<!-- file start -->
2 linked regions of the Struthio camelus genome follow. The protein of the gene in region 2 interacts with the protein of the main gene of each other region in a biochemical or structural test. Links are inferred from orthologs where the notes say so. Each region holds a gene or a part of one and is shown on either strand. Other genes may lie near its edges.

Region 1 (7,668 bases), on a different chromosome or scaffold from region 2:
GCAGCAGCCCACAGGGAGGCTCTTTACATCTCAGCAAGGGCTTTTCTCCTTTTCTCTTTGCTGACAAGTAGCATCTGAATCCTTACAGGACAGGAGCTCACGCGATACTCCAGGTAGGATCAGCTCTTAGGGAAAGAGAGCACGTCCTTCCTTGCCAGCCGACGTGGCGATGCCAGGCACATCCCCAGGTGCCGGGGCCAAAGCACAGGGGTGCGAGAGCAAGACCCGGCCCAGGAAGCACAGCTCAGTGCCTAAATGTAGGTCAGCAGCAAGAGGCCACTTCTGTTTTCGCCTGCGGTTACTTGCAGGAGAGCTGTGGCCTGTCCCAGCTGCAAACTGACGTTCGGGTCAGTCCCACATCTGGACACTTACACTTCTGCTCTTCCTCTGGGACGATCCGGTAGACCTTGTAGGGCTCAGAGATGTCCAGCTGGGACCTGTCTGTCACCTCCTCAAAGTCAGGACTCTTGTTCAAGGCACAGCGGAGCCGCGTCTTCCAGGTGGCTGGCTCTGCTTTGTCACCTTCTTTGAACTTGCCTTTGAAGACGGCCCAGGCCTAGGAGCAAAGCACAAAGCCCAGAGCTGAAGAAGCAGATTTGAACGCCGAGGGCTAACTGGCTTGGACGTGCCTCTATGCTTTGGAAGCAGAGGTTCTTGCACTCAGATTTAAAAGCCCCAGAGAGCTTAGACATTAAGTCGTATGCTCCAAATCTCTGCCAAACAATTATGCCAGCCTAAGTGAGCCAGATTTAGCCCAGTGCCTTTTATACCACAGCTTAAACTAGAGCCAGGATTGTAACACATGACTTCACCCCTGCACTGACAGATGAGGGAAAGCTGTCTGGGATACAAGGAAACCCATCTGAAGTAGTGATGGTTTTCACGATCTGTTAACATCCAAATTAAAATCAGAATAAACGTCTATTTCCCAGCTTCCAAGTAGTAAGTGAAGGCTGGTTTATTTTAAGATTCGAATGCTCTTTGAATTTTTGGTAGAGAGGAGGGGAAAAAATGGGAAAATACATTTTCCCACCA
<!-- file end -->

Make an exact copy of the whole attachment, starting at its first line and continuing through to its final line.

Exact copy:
2 linked regions of the Struthio camelus genome follow. The protein of the gene in region 2 interacts with the protein of the main gene of each other region in a biochemical or structural test. Links are inferred from orthologs where the notes say so. Each region holds a gene or a part of one and is shown on either strand. Other genes may lie near its edges.

Region 1 (7,668 bases), on a different chromosome or scaffold from region 2:
GCAGCAGCCCACAGGGAGGCTCTTTACATCTCAGCAAGGGCTTTTCTCCTTTTCTCTTTGCTGACAAGTAGCATCTGAATCCTTACAGGACAGGAGCTCACGCGATACTCCAGGTAGGATCAGCTCTTAGGGAAAGAGAGCACGTCCTTCCTTGCCAGCCGACGTGGCGATGCCAGGCACATCCCCAGGTGCCGGGGCCAAAGCACAGGGGTGCGAGAGCAAGACCCGGCCCAGGAAGCACAGCTCAGTGCCTAAATGTAGGTCAGCAGCAAGAGGCCACTTCTGTTTTCGCCTGCGGTTACTTGCAGGAGAGCTGTGGCCTGTCCCAGCTGCAAACTGACGTTCGGGTCAGTCCCACATCTGGACACTTACACTTCTGCTCTTCCTCTGGGACGATCCGGTAGACCTTGTAGGGCTCAGAGATGTCCAGCTGGGACCTGTCTGTCACCTCCTCAAAGTCAGGACTCTTGTTCAAGGCACAGCGGAGCCGCGTCTTCCAGGTGGCTGGCTCTGCTTTGTCACCTTCTTTGAACTTGCCTTTGAAGACGGCCCAGGCCTAGGAGCAAAGCACAAAGCCCAGAGCTGAAGAAGCAGATTTGAACGCCGAGGGCTAACTGGCTTGGACGTGCCTCTATGCTTTGGAAGCAGAGGTTCTTGCACTCAGATTTAAAAGCCCCAGAGAGCTTAGACATTAAGTCGTATGCTCCAAATCTCTGCCAAACAATTATGCCAGCCTAAGTGAGCCAGATTTAGCCCAGTGCCTTTTATACCACAGCTTAAACTAGAGCCAGGATTGTAACACATGACTTCACCCCTGCACTGACAGATGAGGGAAAGCTGTCTGGGATACAAGGAAACCCATCTGAAGTAGTGATGGTTTTCACGATCTGTTAACATCCAAATTAAAATCAGAATAAACGTCTATTTCCCAGCTTCCAAGTAGTAAGTGAAGGCTGGTTTATTTTAAGATTCGAATGCTCTTTGAATTTTTGGTAGAGAGGAGGGGAAAAAATGGGAAAATACATTTTCCCACCA